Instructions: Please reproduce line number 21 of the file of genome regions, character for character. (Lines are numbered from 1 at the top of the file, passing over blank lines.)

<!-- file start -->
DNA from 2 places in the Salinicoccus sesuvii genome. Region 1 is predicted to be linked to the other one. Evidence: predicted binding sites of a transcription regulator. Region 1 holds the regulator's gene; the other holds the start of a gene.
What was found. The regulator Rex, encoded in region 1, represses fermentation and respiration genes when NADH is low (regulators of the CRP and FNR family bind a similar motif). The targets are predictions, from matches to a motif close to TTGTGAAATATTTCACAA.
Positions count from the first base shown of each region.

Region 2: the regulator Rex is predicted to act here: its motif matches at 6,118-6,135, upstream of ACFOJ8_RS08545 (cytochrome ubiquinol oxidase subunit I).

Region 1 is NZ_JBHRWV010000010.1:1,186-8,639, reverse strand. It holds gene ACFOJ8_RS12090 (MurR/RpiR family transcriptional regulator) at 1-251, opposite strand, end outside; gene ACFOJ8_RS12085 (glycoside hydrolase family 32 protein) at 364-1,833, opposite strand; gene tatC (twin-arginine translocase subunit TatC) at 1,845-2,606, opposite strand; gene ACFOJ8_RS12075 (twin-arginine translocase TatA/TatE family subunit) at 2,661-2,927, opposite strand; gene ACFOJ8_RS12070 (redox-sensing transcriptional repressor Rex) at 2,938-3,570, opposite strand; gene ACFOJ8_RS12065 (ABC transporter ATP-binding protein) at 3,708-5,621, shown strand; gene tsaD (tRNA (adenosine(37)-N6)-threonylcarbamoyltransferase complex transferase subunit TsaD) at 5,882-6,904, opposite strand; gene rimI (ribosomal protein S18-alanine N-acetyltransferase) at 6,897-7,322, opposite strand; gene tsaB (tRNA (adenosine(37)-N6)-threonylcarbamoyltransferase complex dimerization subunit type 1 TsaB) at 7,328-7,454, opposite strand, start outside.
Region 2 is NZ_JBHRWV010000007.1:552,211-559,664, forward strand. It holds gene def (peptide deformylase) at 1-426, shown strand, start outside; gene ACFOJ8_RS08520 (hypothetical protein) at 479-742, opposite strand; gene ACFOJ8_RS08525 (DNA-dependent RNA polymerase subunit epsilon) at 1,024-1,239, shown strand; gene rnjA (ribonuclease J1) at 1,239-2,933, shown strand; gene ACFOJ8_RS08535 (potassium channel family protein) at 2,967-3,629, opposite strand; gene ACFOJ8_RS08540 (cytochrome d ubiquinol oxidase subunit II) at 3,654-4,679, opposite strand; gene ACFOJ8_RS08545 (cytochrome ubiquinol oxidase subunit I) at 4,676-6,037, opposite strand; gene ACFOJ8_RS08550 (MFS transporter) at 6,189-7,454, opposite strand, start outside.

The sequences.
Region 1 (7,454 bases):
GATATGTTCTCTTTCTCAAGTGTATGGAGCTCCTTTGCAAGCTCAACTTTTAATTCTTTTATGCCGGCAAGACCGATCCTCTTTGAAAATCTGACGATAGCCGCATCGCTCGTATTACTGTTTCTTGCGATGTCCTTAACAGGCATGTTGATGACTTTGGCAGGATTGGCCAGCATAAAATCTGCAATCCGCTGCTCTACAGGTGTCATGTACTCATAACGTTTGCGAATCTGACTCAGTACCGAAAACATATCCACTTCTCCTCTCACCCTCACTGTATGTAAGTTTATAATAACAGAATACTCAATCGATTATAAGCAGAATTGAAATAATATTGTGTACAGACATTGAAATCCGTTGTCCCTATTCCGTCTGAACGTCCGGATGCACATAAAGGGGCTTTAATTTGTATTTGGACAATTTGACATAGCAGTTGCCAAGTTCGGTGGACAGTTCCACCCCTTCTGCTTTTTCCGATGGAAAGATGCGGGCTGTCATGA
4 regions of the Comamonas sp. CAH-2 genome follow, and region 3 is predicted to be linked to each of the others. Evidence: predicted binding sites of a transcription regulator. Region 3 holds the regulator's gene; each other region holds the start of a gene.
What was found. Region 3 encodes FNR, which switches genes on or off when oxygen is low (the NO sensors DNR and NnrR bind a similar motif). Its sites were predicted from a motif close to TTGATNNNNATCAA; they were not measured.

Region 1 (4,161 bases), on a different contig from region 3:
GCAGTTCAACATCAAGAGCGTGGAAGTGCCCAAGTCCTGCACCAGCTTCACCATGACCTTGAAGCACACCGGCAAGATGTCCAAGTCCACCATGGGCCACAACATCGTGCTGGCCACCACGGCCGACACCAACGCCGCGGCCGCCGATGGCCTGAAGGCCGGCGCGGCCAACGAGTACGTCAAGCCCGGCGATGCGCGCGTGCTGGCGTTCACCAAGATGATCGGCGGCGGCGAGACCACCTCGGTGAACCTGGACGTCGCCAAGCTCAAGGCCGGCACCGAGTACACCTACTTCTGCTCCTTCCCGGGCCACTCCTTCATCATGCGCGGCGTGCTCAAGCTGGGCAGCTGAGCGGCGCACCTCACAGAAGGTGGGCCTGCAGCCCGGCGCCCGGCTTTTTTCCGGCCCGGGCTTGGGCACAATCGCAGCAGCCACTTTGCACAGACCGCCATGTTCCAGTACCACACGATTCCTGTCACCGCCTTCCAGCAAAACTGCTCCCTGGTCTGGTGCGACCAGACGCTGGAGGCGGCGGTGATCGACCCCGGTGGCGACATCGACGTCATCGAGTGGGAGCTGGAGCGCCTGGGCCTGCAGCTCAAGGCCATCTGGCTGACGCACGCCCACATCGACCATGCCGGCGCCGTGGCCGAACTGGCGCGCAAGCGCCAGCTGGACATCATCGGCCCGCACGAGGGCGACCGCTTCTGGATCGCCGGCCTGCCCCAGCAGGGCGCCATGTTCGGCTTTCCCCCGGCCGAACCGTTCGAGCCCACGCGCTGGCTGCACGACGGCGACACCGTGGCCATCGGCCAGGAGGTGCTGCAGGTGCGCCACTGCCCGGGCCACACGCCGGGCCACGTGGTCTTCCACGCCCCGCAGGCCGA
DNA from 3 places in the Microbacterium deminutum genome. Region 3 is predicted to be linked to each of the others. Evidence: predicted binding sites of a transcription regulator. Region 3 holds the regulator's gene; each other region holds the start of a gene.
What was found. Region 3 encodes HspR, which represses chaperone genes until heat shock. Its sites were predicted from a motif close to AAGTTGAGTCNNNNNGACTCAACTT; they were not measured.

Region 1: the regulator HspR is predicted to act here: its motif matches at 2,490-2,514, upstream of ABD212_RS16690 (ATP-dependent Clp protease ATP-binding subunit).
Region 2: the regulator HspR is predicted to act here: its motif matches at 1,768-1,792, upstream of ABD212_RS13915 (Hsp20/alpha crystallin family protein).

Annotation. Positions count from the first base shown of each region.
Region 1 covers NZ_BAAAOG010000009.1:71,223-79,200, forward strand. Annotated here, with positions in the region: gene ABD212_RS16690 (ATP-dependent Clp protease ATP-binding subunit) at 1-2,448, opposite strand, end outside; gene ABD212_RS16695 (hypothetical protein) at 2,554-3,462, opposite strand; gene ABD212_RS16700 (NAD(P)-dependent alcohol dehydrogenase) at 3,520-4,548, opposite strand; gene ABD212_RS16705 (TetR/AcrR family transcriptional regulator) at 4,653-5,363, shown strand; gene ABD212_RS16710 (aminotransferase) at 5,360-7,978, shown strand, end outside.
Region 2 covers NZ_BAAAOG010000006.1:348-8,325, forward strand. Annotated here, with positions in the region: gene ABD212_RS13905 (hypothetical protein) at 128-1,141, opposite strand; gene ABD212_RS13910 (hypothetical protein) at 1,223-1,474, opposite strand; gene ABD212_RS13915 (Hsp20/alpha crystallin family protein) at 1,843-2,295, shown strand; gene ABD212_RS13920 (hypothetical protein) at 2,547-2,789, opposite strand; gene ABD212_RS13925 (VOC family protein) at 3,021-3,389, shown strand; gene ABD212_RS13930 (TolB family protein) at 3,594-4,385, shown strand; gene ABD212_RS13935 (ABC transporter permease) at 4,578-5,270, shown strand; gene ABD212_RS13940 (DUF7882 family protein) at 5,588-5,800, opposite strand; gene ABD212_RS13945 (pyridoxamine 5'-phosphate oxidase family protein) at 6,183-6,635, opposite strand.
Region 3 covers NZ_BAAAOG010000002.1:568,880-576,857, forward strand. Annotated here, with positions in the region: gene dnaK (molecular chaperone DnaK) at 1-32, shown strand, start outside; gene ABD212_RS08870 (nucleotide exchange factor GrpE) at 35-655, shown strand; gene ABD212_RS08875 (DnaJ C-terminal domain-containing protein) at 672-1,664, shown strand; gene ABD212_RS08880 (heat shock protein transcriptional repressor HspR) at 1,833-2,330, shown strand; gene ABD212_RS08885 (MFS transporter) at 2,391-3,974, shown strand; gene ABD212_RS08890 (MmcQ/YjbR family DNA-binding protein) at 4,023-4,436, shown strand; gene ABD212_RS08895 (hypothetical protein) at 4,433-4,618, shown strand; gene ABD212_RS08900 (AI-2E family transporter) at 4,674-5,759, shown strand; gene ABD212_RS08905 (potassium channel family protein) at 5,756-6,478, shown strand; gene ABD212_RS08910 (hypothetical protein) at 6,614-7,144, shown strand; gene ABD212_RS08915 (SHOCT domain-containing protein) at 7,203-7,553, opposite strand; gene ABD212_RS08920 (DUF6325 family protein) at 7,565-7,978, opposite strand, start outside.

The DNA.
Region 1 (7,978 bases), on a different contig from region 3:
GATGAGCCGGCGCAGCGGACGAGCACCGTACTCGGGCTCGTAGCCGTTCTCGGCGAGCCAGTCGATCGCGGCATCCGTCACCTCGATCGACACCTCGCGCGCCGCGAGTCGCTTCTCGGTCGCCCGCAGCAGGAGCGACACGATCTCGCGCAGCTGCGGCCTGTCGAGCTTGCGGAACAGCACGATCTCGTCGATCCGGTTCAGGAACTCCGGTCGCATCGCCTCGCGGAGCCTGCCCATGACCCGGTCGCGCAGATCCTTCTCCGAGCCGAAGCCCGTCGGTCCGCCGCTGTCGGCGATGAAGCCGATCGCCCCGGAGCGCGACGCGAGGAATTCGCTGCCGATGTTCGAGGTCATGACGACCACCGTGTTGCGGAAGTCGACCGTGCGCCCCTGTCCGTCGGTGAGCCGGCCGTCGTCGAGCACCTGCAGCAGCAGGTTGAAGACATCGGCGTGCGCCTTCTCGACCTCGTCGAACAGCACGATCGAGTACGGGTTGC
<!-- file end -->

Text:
Region 3 covers NZ_BAAAOG010000002.1:568,880-576,857, forward strand. Annotated here, with positions in the region: gene dnaK (molecular chaperone DnaK) at 1-32, shown strand, start outside; gene ABD212_RS08870 (nucleotide exchange factor GrpE) at 35-655, shown strand; gene ABD212_RS08875 (DnaJ C-terminal domain-containing protein) at 672-1,664, shown strand; gene ABD212_RS08880 (heat shock protein transcriptional repressor HspR) at 1,833-2,330, shown strand; gene ABD212_RS08885 (MFS transporter) at 2,391-3,974, shown strand; gene ABD212_RS08890 (MmcQ/YjbR family DNA-binding protein) at 4,023-4,436, shown strand; gene ABD212_RS08895 (hypothetical protein) at 4,433-4,618, shown strand; gene ABD212_RS08900 (AI-2E family transporter) at 4,674-5,759, shown strand; gene ABD212_RS08905 (potassium channel family protein) at 5,756-6,478, shown strand; gene ABD212_RS08910 (hypothetical protein) at 6,614-7,144, shown strand; gene ABD212_RS08915 (SHOCT domain-containing protein) at 7,203-7,553, opposite strand; gene ABD212_RS08920 (DUF6325 family protein) at 7,565-7,978, opposite strand, start outside.